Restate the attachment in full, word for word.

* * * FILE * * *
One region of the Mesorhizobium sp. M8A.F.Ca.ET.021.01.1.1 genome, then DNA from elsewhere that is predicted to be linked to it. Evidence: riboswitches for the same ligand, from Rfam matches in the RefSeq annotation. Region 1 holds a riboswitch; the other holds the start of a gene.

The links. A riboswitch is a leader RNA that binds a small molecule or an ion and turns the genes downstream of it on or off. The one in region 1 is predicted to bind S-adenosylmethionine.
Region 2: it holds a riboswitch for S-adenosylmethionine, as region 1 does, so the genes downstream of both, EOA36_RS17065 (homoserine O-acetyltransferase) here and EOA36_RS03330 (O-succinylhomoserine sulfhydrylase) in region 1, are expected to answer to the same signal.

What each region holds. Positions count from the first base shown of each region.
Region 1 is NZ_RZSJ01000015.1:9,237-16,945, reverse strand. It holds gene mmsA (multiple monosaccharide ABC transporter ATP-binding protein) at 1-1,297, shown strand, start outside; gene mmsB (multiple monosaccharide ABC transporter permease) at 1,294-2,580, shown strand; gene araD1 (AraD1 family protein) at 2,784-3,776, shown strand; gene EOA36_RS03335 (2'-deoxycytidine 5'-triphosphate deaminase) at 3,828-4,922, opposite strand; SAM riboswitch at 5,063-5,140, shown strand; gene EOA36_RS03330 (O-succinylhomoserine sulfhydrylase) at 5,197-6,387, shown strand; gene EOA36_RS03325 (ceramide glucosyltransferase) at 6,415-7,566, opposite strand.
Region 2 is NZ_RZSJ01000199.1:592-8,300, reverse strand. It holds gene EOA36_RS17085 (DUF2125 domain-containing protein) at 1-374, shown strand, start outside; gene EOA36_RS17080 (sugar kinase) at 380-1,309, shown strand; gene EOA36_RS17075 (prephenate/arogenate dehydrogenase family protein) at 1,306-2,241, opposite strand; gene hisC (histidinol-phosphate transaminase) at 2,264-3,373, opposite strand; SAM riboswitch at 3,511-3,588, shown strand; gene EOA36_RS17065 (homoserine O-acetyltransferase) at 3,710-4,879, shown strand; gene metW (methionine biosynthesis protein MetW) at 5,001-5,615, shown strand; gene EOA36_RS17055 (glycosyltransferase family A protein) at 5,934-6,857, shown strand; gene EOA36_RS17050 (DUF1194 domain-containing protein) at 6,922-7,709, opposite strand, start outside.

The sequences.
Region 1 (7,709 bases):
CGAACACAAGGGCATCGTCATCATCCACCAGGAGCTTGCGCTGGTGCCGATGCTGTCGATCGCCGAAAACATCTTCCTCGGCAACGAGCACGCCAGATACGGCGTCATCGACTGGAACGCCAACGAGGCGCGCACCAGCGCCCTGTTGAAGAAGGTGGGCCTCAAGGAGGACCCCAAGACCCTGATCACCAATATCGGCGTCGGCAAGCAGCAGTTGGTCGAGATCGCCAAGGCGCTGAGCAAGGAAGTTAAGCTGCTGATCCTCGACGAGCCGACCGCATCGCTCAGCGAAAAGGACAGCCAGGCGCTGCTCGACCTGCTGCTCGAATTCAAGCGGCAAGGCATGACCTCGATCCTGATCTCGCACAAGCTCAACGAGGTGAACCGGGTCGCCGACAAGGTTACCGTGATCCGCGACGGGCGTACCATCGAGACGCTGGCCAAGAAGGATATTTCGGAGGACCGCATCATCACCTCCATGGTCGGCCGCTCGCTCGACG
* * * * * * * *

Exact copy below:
One region of the Mesorhizobium sp. M8A.F.Ca.ET.021.01.1.1 genome, then DNA from elsewhere that is predicted to be linked to it. Evidence: riboswitches for the same ligand, from Rfam matches in the RefSeq annotation. Region 1 holds a riboswitch; the other holds the start of a gene.

The links. A riboswitch is a leader RNA that binds a small molecule or an ion and turns the genes downstream of it on or off. The one in region 1 is predicted to bind S-adenosylmethionine.
Region 2: it holds a riboswitch for S-adenosylmethionine, as region 1 does, so the genes downstream of both, EOA36_RS17065 (homoserine O-acetyltransferase) here and EOA36_RS03330 (O-succinylhomoserine sulfhydrylase) in region 1, are expected to answer to the same signal.

What each region holds. Positions count from the first base shown of each region.
Region 1 is NZ_RZSJ01000015.1:9,237-16,945, reverse strand. It holds gene mmsA (multiple monosaccharide ABC transporter ATP-binding protein) at 1-1,297, shown strand, start outside; gene mmsB (multiple monosaccharide ABC transporter permease) at 1,294-2,580, shown strand; gene araD1 (AraD1 family protein) at 2,784-3,776, shown strand; gene EOA36_RS03335 (2'-deoxycytidine 5'-triphosphate deaminase) at 3,828-4,922, opposite strand; SAM riboswitch at 5,063-5,140, shown strand; gene EOA36_RS03330 (O-succinylhomoserine sulfhydrylase) at 5,197-6,387, shown strand; gene EOA36_RS03325 (ceramide glucosyltransferase) at 6,415-7,566, opposite strand.
Region 2 is NZ_RZSJ01000199.1:592-8,300, reverse strand. It holds gene EOA36_RS17085 (DUF2125 domain-containing protein) at 1-374, shown strand, start outside; gene EOA36_RS17080 (sugar kinase) at 380-1,309, shown strand; gene EOA36_RS17075 (prephenate/arogenate dehydrogenase family protein) at 1,306-2,241, opposite strand; gene hisC (histidinol-phosphate transaminase) at 2,264-3,373, opposite strand; SAM riboswitch at 3,511-3,588, shown strand; gene EOA36_RS17065 (homoserine O-acetyltransferase) at 3,710-4,879, shown strand; gene metW (methionine biosynthesis protein MetW) at 5,001-5,615, shown strand; gene EOA36_RS17055 (glycosyltransferase family A protein) at 5,934-6,857, shown strand; gene EOA36_RS17050 (DUF1194 domain-containing protein) at 6,922-7,709, opposite strand, start outside.

The sequences.
Region 1 (7,709 bases):
CGAACACAAGGGCATCGTCATCATCCACCAGGAGCTTGCGCTGGTGCCGATGCTGTCGATCGCCGAAAACATCTTCCTCGGCAACGAGCACGCCAGATACGGCGTCATCGACTGGAACGCCAACGAGGCGCGCACCAGCGCCCTGTTGAAGAAGGTGGGCCTCAAGGAGGACCCCAAGACCCTGATCACCAATATCGGCGTCGGCAAGCAGCAGTTGGTCGAGATCGCCAAGGCGCTGAGCAAGGAAGTTAAGCTGCTGATCCTCGACGAGCCGACCGCATCGCTCAGCGAAAAGGACAGCCAGGCGCTGCTCGACCTGCTGCTCGAATTCAAGCGGCAAGGCATGACCTCGATCCTGATCTCGCACAAGCTCAACGAGGTGAACCGGGTCGCCGACAAGGTTACCGTGATCCGCGACGGGCGTACCATCGAGACGCTGGCCAAGAAGGATATTTCGGAGGACCGCATCATCACCTCCATGGTCGGCCGCTCGCTCGACG